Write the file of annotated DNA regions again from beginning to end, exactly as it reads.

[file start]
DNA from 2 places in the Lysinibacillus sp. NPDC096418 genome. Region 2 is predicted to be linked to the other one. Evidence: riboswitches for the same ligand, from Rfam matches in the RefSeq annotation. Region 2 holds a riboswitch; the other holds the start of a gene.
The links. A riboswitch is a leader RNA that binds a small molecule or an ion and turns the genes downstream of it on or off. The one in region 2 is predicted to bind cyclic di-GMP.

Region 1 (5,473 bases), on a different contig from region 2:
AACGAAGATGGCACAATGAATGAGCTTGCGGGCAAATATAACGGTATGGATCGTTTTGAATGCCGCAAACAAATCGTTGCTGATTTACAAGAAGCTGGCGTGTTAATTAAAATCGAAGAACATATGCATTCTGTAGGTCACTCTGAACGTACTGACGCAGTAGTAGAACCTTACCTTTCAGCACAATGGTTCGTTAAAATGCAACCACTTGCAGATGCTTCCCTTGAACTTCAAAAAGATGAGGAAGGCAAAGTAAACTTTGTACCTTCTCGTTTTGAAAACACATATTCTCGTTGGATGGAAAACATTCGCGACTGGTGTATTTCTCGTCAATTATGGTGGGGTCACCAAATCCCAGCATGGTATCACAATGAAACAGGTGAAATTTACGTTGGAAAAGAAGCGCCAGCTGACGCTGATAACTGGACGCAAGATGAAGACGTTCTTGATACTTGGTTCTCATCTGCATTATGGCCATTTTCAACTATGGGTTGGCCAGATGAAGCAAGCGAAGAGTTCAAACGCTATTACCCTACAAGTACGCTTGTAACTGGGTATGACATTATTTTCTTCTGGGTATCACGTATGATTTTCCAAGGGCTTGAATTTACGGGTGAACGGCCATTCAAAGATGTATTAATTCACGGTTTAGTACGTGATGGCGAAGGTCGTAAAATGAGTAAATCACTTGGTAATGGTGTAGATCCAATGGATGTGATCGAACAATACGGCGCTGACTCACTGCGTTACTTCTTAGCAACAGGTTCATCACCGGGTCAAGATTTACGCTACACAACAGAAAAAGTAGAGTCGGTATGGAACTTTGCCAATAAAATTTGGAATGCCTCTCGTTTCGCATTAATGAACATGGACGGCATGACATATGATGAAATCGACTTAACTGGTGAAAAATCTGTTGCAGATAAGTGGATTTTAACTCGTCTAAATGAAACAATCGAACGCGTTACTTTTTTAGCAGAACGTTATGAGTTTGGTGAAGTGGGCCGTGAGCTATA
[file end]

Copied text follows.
DNA from 2 places in the Lysinibacillus sp. NPDC096418 genome. Region 2 is predicted to be linked to the other one. Evidence: riboswitches for the same ligand, from Rfam matches in the RefSeq annotation. Region 2 holds a riboswitch; the other holds the start of a gene.
The links. A riboswitch is a leader RNA that binds a small molecule or an ion and turns the genes downstream of it on or off. The one in region 2 is predicted to bind cyclic di-GMP.

Region 1 (5,473 bases), on a different contig from region 2:
AACGAAGATGGCACAATGAATGAGCTTGCGGGCAAATATAACGGTATGGATCGTTTTGAATGCCGCAAACAAATCGTTGCTGATTTACAAGAAGCTGGCGTGTTAATTAAAATCGAAGAACATATGCATTCTGTAGGTCACTCTGAACGTACTGACGCAGTAGTAGAACCTTACCTTTCAGCACAATGGTTCGTTAAAATGCAACCACTTGCAGATGCTTCCCTTGAACTTCAAAAAGATGAGGAAGGCAAAGTAAACTTTGTACCTTCTCGTTTTGAAAACACATATTCTCGTTGGATGGAAAACATTCGCGACTGGTGTATTTCTCGTCAATTATGGTGGGGTCACCAAATCCCAGCATGGTATCACAATGAAACAGGTGAAATTTACGTTGGAAAAGAAGCGCCAGCTGACGCTGATAACTGGACGCAAGATGAAGACGTTCTTGATACTTGGTTCTCATCTGCATTATGGCCATTTTCAACTATGGGTTGGCCAGATGAAGCAAGCGAAGAGTTCAAACGCTATTACCCTACAAGTACGCTTGTAACTGGGTATGACATTATTTTCTTCTGGGTATCACGTATGATTTTCCAAGGGCTTGAATTTACGGGTGAACGGCCATTCAAAGATGTATTAATTCACGGTTTAGTACGTGATGGCGAAGGTCGTAAAATGAGTAAATCACTTGGTAATGGTGTAGATCCAATGGATGTGATCGAACAATACGGCGCTGACTCACTGCGTTACTTCTTAGCAACAGGTTCATCACCGGGTCAAGATTTACGCTACACAACAGAAAAAGTAGAGTCGGTATGGAACTTTGCCAATAAAATTTGGAATGCCTCTCGTTTCGCATTAATGAACATGGACGGCATGACATATGATGAAATCGACTTAACTGGTGAAAAATCTGTTGCAGATAAGTGGATTTTAACTCGTCTAAATGAAACAATCGAACGCGTTACTTTTTTAGCAGAACGTTATGAGTTTGGTGAAGTGGGCCGTGAGCTATA